Re: Bug? ctlin missing LSB of 14-bit message

Mar 8, 2007 at 8:12pm

Re: Bug? ctlin missing LSB of 14-bit message

Hi,

I’ve worked on this just a few days ago. Ctlin only serves for 7bit
CC e.g. for midi messages made of 3 bytes.

If you work with BCR-2000 or BCF-2000, and you want to feed into max
Pitch-bend 14-bit it doesn’t work because these machines send only
7bit pitch-bend values.

If you want to work with 14bit controllers you have 2 solutions:

1- programming your BCR knobs as CC 14-bit and in Max using midiin
and translate raw midi messages (6bytes of message)

2- programming your BCR knobs as NRPN and in Max the same as 1 but
messages are 12 bytes long

There is also an object in the jasch collection to feed into Max
NRPN. You’ll have as output values between 0. and 1.

Here’s my abstractions.

hope this helps

Cheers

L

#30704
Mar 8, 2007 at 8:39pm

Sure, I can parse it all out myself, but that’s rather more long-winded and certainly less efficient than using individual ctlin instances for the (known) CC numbers would be.

I’d really still be inclined to call it a bug. 14-bit CCs ARE two discrete 7-bit CC messages (both have status bytes, we’re not talking running status here), and you’d therefore expect ctlin to see them both, wouldn’t you?

I’m not actually writing for a BCR2000, BTW, that’s just used for testing. The actual hardware I’m targeting is not programmable.

#98663
Mar 8, 2007 at 10:54pm

Yes, it’s this special feature” of ctlin that forced me to parse midi
raw data…..with all the risks if one byte is lost (using match)!

BTW, i’ don’t know how ctlin parses midi raw data….it’s sure that
it recognize only the MSB. I’ve started working exactly as you with
two ctlin on CC1 and CC33 to parse LSB….but it doesn’t work, i agree.

Il giorno 08/mar/07, alle ore 21:39, John Pitcairn ha scritto:

>
> I’d really still be inclined to call it a bug. 14-bit CCs ARE two
> discrete 7-bit CC messages (both have status bytes, we’re not
> talking running status here), and you’d therefore expect ctlin to
> see them both, wouldn’t you?
>

#98664
Mar 9, 2007 at 12:19am

Quote: lorenzo.pagliei wrote on Fri, 09 March 2007 11:54
—————————————————-
> Yes, it’s this special feature” of ctlin that forced me to parse
> midi raw data…..with all the risks if one byte is lost (using
> match)!

It’s probably safer to use [midiparse] then handle the list output from that, that way you don’t have to worry about invalid input.

#98665
Mar 9, 2007 at 7:53am

yes, i’ve tried with a list verification process, but with [match],
as to now, I’ve obtained the best results in parsing the 6 (or 12 for
NRPN) byte messages. After all it look for the right byte pattern and
it works. The other solution is more delicate because you have to
handle into groups of 3 or 6 or 12 the raw midi stream with [zl
group] or similar….

BTW, like you I am interested to know why two parallel [ctlin 1] and
[ctlin 33] don’t parse MSB and LSB…..

or else why xbendin doesn’t parse a CC 14bit even if the midi
controller is set on control number 1 and 33…….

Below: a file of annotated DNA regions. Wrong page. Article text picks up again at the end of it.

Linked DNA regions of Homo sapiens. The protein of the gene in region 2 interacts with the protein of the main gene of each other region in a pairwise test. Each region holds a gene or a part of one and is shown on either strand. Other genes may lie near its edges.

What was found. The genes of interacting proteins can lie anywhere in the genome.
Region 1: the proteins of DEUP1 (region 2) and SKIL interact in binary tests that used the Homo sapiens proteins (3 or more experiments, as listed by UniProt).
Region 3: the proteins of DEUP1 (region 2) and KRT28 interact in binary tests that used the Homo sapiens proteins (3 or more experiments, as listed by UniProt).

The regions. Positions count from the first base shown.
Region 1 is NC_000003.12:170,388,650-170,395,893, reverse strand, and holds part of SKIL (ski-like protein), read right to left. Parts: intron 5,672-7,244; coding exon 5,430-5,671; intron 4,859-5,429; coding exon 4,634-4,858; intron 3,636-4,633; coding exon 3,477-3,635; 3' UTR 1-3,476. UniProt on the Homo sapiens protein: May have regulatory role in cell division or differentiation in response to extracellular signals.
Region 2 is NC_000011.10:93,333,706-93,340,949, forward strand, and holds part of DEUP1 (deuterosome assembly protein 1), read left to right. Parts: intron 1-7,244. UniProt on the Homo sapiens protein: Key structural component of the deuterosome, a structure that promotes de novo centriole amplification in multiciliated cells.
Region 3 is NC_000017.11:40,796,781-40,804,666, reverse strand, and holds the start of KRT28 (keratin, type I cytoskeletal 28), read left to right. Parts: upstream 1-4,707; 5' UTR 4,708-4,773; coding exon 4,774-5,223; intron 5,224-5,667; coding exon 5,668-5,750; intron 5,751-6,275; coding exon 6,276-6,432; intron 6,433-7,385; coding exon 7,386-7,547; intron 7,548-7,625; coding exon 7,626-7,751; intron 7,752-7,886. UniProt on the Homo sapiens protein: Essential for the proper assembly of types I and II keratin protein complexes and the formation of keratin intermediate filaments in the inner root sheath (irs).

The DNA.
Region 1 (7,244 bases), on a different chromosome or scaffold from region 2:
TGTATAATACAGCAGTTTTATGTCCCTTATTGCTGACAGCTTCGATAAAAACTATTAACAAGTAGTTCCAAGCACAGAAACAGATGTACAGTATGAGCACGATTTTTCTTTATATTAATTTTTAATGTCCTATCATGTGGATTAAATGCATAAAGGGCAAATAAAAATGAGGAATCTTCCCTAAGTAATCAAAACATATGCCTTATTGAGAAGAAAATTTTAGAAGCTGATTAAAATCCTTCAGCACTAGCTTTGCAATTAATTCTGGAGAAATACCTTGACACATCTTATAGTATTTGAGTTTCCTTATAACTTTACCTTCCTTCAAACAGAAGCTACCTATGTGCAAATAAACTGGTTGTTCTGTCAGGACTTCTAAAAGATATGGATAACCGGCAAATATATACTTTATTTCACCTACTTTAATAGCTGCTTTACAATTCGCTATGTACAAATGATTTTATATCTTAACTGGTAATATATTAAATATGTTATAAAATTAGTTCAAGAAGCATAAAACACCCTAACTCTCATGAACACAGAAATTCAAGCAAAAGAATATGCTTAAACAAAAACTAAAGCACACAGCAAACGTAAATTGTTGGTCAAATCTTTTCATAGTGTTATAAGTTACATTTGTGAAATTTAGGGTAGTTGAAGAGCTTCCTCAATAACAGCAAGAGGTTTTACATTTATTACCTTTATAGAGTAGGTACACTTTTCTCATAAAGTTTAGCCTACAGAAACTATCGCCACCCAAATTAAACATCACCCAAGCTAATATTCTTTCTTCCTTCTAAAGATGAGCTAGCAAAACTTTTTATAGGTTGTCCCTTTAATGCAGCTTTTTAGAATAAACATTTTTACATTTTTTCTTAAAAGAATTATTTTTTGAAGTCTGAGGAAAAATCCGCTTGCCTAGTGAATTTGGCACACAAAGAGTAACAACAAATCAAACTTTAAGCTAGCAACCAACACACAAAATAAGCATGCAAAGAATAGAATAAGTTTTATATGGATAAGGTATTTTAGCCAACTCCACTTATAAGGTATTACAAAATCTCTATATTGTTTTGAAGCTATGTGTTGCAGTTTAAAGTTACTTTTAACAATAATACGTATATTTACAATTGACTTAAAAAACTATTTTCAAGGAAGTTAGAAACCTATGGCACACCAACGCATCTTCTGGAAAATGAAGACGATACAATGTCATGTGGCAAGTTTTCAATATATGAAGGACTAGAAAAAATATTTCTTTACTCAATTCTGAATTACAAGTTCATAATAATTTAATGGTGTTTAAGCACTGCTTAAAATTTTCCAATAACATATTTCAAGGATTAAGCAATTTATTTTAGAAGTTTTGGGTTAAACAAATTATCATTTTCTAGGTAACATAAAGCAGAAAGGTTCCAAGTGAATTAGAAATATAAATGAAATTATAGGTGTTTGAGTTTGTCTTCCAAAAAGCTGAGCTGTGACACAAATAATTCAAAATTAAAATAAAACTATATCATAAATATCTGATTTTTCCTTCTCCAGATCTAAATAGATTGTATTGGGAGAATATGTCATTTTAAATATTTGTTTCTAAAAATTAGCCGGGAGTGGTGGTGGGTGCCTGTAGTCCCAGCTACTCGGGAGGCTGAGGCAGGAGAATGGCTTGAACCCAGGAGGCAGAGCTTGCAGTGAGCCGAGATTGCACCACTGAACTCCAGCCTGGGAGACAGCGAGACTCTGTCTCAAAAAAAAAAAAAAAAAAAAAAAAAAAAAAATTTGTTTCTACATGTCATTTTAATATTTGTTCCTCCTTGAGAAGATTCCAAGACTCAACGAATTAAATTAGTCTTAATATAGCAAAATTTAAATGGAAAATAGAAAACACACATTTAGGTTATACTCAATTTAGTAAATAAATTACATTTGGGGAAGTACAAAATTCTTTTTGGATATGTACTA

Il giorno 09/mar/07, alle ore 01:19, John Pitcairn ha scritto:

>
> Quote: lorenzo.pagliei wrote on Fri, 09 March 2007 11:54
>
> It’s probably safer to use [midiparse] then handle the list output
> from that, that way you don’t have to worry about invalid input.
>
>

#98666
Mar 11, 2007 at 10:24pm

Quote: lorenzo.pagliei wrote on Fri, 09 March 2007 20:53
—————————————————-
> or else why xbendin doesn’t parse a CC 14bit even if the midi
> controller is set on control number 1 and 33.

[xbendin] will be expecting a 3-byte message, pitchbend status byte (224-239) followed by LSB then MSB.

After you have the full CC message you could separate out the LSB/MSB bytes, prepend a pitchbend status byte and feed it to [xbendin].

But a simple [< < 7] on the MSB then adding the LSB is somewhat more efficient anyway (if you care about efficiency), even if you use pitchebend running status. ie:

#P button 311 43 15 0;
#P window setfont “Sans Serif” 9.;
#P window linecount 1;
#P newex 311 76 74 196617 b 2;
#P newex 337 122 33 196617 delay;
#P number 375 152 74 9 0 0 0 3 0 0 0 221 221 221 222 222 222 0 0 0;
#P newex 375 122 34 196617 timer;
#P newex 311 100 62 196617 uzi 99999;
#P button 59 43 15 0;
#P newex 59 76 74 196617 b 2;
#P newex 85 122 33 196617 delay;
#P number 123 152 74 9 0 0 0 3 0 0 0 221 221 221 222 222 222 0 0 0;
#P newex 123 122 34 196617 timer;
#P newex 59 100 62 196617 uzi 99999;
#P newex 359 330 27 196617 i;
#P newex 359 300 82 196617 +;
#P newex 359 275 31 196617 < < 7;
#P newex 311 246 134 196617 unpack 0 0 0 0 0 0;
#P newex 59 245 134 196617 unpack 0 0 0 0 0 0;
#P newex 311 218 135 196617 match 176 1 nn 176 33 nn;
#P message 311 182 134 196617 176 , 1 , 1 , 176 , 33 , 127;
#P newex 107 403 27 196617 i;
#P newex 107 371 50 196617 xbendin;
#P newex 167 318 71 196617 loadmess 224;
#P newex 59 219 135 196617 match 176 1 nn 176 33 nn;
#P message 59 183 134 196617 176 , 1 , 1 , 176 , 33 , 127;
#P connect 3 0 4 0;
#P connect 2 0 3 0;
#P connect 22 0 18 0;
#P connect 18 1 21 0;
#P connect 18 0 5 0;
#P connect 12 1 15 0;
#P connect 16 0 12 0;
#P connect 12 0 0 0;
#P connect 21 0 19 1;
#P connect 19 0 20 0;
#P connect 22 1 19 0;
#P connect 23 0 22 0;
#P connect 17 0 16 0;
#P connect 16 1 13 0;
#P connect 13 0 14 0;
#P connect 15 0 13 1;
#P connect 10 0 11 0;
#P connect 9 0 10 0;
#P connect 8 5 10 1;
#P connect 8 2 9 0;
#P connect 6 0 8 0;
#P connect 7 5 3 0;
#P connect 7 2 3 0;
#P connect 1 0 7 0;
#P connect 5 0 6 0;
#P connect 0 0 1 0;
#P window clipboard copycount 24;

#98667

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